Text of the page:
Africa’s largest museum is set to open in Cape Town next month, backed by a former Puma CEO and designed by a star British architect. It is not without its critics.
CAPE TOWN — The enormous but forgotten cereal silo in the heart of Cape Town's harbor was once hailed as Sub-Saharan Africa's tallest building. But it has risen from its figurative ashes over the past four years, and the gigantic 116 cement silos, whose contents once fed thousands of people, have been redesigned for a different purpose: art.
The star British architect Thomas Heatherwick chose to gut the entire building, while also designing the atrium to resemble the inside of a wheat kernel. The museum itself, as well as rooms dedicated to performances and cultural education, will be housed on 9,500 square meters.
The Zeitz Museum of Contemporary Art Africa (Zeitz MOCAA) is Africa's long overdue answer to New York's MoMA or London's Tate Modern and the international art scene is eagerly awaiting its planned inauguration on September 22.
Art and business
Jochen Zeitz, 54, who was Puma's youngest ever CEO, helped to bring the sporting goods and sneaker company back into the black by, among other things, sponsoring 14 African national football teams. Zeitz has a ranch in Kenya, and has spent much of his time in Africa over the last few years since his retirement from Puma in 2012. As an investor and member of various management boards, he tries to promote sustainable development and support cultural initiatives.
"The role of art collector does not actually quite suit me," says Zeitz. Instead, his eye for gaps in the market, be it in business or art, better explains his current project.
Jochen Zeitz, former CEO of Puma — Photo: David Ebener/ZUMA
A growing cultural scene in Cape Town over the last few years has often resulted in some of the best art being exported to the Biennales and museums in Europe or the U.S.. "We finally want to make it possible for the art to be available here," he says.
One of the largest art collection in Africa
Zeitz, together with Mark Coetzee, the director of the MOCAA, started one of the largest modern art collections on the continent only nine years ago, buying thousands of works of art, sometimes entire exhibitions.
Most of the art works were stored in a depot, as they made plans for the future. "From the very beginning, the purpose was to find a central home for the collection," says Zeitz.
Criticism regarding this wholesale approach was, of course, unavoidable. The art critique Matthew Blackman wrote in 2015 that a museum for African art, furnished by a German collector, designed by a British architect and led by a white South African director does not really have much to do with South Africa any longer.
Zeitz doesn't dispute the spirit of such criticism but highlights the many positive real-life reactions to the museum, particular from artists themselves. The collection will be available to the museum for the duration of his lifetime or until 2037, whichever comes first. In addition to this, Zeitz also funds the museum's educational programs and new acquisitions which has earned him the respect of the African art scene.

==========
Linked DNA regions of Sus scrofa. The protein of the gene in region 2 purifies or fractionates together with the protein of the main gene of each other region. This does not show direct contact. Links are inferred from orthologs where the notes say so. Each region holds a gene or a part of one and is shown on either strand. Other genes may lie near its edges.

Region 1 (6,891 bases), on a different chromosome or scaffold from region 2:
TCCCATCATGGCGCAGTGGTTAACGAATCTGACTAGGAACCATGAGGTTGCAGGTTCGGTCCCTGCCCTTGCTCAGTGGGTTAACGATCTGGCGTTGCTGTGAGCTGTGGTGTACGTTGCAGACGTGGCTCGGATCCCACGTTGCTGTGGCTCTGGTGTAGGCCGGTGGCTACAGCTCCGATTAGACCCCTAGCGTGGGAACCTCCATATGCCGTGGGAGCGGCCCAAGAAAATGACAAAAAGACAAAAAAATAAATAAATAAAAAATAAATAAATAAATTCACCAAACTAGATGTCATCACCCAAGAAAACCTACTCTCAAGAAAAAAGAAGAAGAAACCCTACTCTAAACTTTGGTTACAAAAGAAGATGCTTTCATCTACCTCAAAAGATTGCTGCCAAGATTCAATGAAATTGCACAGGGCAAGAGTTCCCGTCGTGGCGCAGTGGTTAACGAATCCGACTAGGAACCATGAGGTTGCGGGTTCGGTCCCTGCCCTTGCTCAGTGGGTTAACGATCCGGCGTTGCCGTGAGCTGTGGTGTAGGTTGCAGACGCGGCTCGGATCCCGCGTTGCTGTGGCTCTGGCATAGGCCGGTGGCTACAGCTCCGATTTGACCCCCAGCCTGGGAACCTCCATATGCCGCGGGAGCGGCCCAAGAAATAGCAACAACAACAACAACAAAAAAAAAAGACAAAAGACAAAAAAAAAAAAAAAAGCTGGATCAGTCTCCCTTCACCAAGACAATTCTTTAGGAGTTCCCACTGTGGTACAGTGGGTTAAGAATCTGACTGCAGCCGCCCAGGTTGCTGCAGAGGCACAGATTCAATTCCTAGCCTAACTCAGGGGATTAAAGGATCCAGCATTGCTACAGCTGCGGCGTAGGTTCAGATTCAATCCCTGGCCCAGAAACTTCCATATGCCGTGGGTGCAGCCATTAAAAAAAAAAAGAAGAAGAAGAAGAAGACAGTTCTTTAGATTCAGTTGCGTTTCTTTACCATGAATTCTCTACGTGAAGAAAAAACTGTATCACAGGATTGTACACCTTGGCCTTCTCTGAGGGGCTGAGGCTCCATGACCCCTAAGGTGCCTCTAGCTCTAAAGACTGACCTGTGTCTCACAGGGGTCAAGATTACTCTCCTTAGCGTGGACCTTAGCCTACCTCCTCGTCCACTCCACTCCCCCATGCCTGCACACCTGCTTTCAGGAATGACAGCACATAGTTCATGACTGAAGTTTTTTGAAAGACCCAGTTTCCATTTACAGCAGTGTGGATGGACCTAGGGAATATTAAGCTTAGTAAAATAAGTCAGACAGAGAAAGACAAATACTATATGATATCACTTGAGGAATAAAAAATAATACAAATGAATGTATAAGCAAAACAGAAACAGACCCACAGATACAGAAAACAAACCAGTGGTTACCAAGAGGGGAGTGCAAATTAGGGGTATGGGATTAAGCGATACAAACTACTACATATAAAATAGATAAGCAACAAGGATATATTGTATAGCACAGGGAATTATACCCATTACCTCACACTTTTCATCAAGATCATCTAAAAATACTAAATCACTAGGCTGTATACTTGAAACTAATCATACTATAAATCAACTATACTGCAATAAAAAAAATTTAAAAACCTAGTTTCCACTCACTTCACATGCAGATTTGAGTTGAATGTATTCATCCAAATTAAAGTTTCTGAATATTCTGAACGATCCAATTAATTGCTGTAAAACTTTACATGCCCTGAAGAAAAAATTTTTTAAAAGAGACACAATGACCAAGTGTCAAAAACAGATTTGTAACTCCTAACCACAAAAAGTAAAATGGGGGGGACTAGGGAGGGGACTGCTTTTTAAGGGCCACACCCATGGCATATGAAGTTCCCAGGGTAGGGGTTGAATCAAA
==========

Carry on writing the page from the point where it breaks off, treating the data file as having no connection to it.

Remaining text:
The institution will give Africa's art scene a huge boost.
The MOCAA is now in the last stages of installing the art works, nearly 30% of the paintings have been hung across the six floors. Mark Coetzee is visibly proud of the work put into the museum and states that the art works are "political with every fiber of their being, with every brush stroke."
One of these works is to be seen in a carefully lit room, depicting 197 red bricks, hung at eye level and suspended from the ceiling with a distance of 30 to 50 centimeters. Those who walk between the bricks will notice that the path becomes narrower and narrower as you go. It is South African Kendell Geers' reminder of the anti-Apartheid fight, when activists threw bricks from motorway bridges onto cars of the representatives of the regime.
Another artist, whose work will be displayed here, joins us for the tour. 34 year old Nandipha Mntambo from Swaziland says that "the institution will give Africa's art scene a huge boost." Still, she does not spare criticism: "Not every art work is related to the continent and its cultural heritage," Mntambo says, adding a dose of skepticism about Coetzee's laboriously highlighted connections of the art to society.
Freeing art works from the African clichés
The brilliantly designed building itself may provide the art works with the chance to free themselves from the African clichés heaped upon them over the last few years. The museum budget of 33 million euros was provided by the Victoria&Alfred Waterfront, an unprecedented investment in the African contemporary cultural scene. But unlike in any major European museum, you will find that a luxury hotel has been allocated the space in the upper stories of the building.
Inside MOCAA — Photo: Zeitz MOCAA Facebook page
Nonetheless, the atrium remains the heart and absolute masterpiece of the museum. Its exciting architecture is meant to eliminate the paralysing effect of contemporary art and fulfill Zeitz's wish that people from all strata of society will feel at ease here. But that is not going to be an easy task to achieve.
Adults will pay 180 Rand, roughly 12 euros, entry fee, which is admittedly cheaper than tickets to comparable museums in Europe, but well beyond the daily income of most South Africans. So visitors with a passport from an African nation will be granted free entry Wednesday mornings and 50% off the normal ticket price on Friday afternoons.
As its opening nears, the MOCAA has become a hot topic of conversation among the growing middle class of South Africa. Cape Town is one of the most important cultural hubs in Africa, with some 10 million international visitors each year. The museum expects 24,000 visitors in its opening week alone.